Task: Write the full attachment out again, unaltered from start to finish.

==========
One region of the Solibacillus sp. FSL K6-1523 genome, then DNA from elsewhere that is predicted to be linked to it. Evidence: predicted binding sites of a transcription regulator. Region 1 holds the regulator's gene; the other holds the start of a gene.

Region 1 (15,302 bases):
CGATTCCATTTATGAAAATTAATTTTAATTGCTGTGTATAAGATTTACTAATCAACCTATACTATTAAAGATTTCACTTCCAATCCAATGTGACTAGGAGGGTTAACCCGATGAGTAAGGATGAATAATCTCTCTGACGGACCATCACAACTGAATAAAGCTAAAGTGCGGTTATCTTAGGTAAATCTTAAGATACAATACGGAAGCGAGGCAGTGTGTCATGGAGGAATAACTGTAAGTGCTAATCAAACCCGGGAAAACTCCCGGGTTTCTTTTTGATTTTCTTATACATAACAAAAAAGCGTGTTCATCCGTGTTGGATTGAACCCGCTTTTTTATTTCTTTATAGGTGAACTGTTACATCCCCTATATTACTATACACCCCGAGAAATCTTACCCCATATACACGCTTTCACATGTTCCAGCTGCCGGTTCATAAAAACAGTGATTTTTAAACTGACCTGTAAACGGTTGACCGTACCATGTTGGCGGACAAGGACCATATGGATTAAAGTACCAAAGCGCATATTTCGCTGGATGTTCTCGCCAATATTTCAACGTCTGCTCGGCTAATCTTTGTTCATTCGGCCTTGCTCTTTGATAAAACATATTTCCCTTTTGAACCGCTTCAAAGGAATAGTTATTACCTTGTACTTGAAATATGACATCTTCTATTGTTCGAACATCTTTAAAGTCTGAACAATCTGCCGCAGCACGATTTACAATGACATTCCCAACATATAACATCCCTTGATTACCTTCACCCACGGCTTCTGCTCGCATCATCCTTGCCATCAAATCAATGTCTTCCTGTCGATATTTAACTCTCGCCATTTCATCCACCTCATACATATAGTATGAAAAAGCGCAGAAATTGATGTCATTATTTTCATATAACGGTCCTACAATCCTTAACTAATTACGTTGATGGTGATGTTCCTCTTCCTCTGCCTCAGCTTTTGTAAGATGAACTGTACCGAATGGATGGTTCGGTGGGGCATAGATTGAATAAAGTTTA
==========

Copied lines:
One region of the Solibacillus sp. FSL K6-1523 genome, then DNA from elsewhere that is predicted to be linked to it. Evidence: predicted binding sites of a transcription regulator. Region 1 holds the regulator's gene; the other holds the start of a gene.

Region 1 (15,302 bases):
CGATTCCATTTATGAAAATTAATTTTAATTGCTGTGTATAAGATTTACTAATCAACCTATACTATTAAAGATTTCACTTCCAATCCAATGTGACTAGGAGGGTTAACCCGATGAGTAAGGATGAATAATCTCTCTGACGGACCATCACAACTGAATAAAGCTAAAGTGCGGTTATCTTAGGTAAATCTTAAGATACAATACGGAAGCGAGGCAGTGTGTCATGGAGGAATAACTGTAAGTGCTAATCAAACCCGGGAAAACTCCCGGGTTTCTTTTTGATTTTCTTATACATAACAAAAAAGCGTGTTCATCCGTGTTGGATTGAACCCGCTTTTTTATTTCTTTATAGGTGAACTGTTACATCCCCTATATTACTATACACCCCGAGAAATCTTACCCCATATACACGCTTTCACATGTTCCAGCTGCCGGTTCATAAAAACAGTGATTTTTAAACTGACCTGTAAACGGTTGACCGTACCATGTTGGCGGACAAGGACCATATGGATTAAAGTACCAAAGCGCATATTTCGCTGGATGTTCTCGCCAATATTTCAACGTCTGCTCGGCTAATCTTTGTTCATTCGGCCTTGCTCTTTGATAAAACATATTTCCCTTTTGAACCGCTTCAAAGGAATAGTTATTACCTTGTACTTGAAATATGACATCTTCTATTGTTCGAACATCTTTAAAGTCTGAACAATCTGCCGCAGCACGATTTACAATGACATTCCCAACATATAACATCCCTTGATTACCTTCACCCACGGCTTCTGCTCGCATCATCCTTGCCATCAAATCAATGTCTTCCTGTCGATATTTAACTCTCGCCATTTCATCCACCTCATACATATAGTATGAAAAAGCGCAGAAATTGATGTCATTATTTTCATATAACGGTCCTACAATCCTTAACTAATTACGTTGATGGTGATGTTCCTCTTCCTCTGCCTCAGCTTTTGTAAGATGAACTGTACCGAATGGATGGTTCGGTGGGGCATAGATTGAATAAAGTTTA